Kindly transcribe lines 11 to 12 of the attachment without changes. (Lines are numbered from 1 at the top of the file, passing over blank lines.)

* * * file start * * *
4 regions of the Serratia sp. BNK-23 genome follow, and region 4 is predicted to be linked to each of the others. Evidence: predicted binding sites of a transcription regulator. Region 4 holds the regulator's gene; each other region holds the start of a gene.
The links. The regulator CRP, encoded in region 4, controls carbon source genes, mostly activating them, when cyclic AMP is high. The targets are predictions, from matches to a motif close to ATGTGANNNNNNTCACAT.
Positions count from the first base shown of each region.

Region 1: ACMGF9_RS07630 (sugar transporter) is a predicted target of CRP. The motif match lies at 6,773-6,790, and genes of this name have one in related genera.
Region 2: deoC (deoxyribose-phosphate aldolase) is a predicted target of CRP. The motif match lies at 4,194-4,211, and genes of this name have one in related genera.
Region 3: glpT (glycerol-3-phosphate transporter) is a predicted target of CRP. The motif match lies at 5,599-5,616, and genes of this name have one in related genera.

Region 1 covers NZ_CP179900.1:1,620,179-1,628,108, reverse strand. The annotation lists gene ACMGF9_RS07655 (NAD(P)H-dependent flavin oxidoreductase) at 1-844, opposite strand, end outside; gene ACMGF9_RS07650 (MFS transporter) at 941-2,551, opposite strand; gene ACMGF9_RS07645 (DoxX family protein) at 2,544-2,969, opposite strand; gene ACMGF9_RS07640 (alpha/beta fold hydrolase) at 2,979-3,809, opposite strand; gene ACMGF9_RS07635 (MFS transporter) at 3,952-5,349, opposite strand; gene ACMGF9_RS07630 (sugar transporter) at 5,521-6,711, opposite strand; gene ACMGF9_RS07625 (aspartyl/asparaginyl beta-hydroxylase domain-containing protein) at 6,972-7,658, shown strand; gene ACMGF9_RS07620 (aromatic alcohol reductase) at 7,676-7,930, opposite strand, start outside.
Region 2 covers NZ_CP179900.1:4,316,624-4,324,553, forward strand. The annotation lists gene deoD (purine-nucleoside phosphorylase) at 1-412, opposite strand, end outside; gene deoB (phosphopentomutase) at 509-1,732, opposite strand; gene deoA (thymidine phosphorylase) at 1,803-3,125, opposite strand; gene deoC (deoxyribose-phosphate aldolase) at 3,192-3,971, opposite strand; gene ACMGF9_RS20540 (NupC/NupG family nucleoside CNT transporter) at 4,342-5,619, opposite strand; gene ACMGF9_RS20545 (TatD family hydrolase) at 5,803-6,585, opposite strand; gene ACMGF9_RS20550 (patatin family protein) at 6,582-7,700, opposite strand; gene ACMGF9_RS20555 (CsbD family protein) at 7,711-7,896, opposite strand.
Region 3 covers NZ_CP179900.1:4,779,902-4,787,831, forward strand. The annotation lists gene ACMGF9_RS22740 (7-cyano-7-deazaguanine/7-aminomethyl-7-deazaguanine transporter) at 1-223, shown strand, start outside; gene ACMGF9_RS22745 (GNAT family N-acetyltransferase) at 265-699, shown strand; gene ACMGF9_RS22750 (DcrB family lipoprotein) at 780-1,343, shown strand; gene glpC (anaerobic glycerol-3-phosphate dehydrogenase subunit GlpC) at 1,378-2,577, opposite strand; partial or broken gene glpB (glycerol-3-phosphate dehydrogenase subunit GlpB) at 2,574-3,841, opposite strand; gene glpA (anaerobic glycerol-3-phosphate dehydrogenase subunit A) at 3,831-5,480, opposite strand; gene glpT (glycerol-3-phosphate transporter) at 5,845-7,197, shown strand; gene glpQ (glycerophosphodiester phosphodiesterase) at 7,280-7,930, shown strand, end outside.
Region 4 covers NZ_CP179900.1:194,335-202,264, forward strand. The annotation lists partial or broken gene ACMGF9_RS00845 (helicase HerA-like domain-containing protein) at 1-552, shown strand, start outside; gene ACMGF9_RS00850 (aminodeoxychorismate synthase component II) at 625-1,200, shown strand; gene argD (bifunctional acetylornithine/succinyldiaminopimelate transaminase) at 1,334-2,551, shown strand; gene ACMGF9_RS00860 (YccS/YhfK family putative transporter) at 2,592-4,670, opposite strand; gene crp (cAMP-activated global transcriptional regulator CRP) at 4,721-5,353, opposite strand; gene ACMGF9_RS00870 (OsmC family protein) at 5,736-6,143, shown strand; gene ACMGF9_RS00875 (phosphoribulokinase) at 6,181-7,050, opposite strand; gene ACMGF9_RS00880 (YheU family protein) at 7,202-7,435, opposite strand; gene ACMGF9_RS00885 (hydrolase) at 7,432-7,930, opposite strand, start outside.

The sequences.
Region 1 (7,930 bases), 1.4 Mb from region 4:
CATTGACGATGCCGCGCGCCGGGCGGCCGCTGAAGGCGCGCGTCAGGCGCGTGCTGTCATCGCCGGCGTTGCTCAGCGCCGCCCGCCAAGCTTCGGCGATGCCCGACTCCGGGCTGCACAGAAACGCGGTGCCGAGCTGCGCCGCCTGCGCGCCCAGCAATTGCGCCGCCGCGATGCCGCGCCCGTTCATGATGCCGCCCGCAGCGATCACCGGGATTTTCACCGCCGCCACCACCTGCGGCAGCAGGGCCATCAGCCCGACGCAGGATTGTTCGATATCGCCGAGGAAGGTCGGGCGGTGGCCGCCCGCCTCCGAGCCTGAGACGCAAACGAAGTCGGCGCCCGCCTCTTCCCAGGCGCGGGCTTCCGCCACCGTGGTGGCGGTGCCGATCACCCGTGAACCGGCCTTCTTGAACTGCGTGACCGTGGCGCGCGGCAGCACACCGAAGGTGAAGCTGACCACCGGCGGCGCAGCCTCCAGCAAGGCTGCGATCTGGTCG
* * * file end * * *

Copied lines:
The sequences.
Region 1 (7,930 bases), 1.4 Mb from region 4: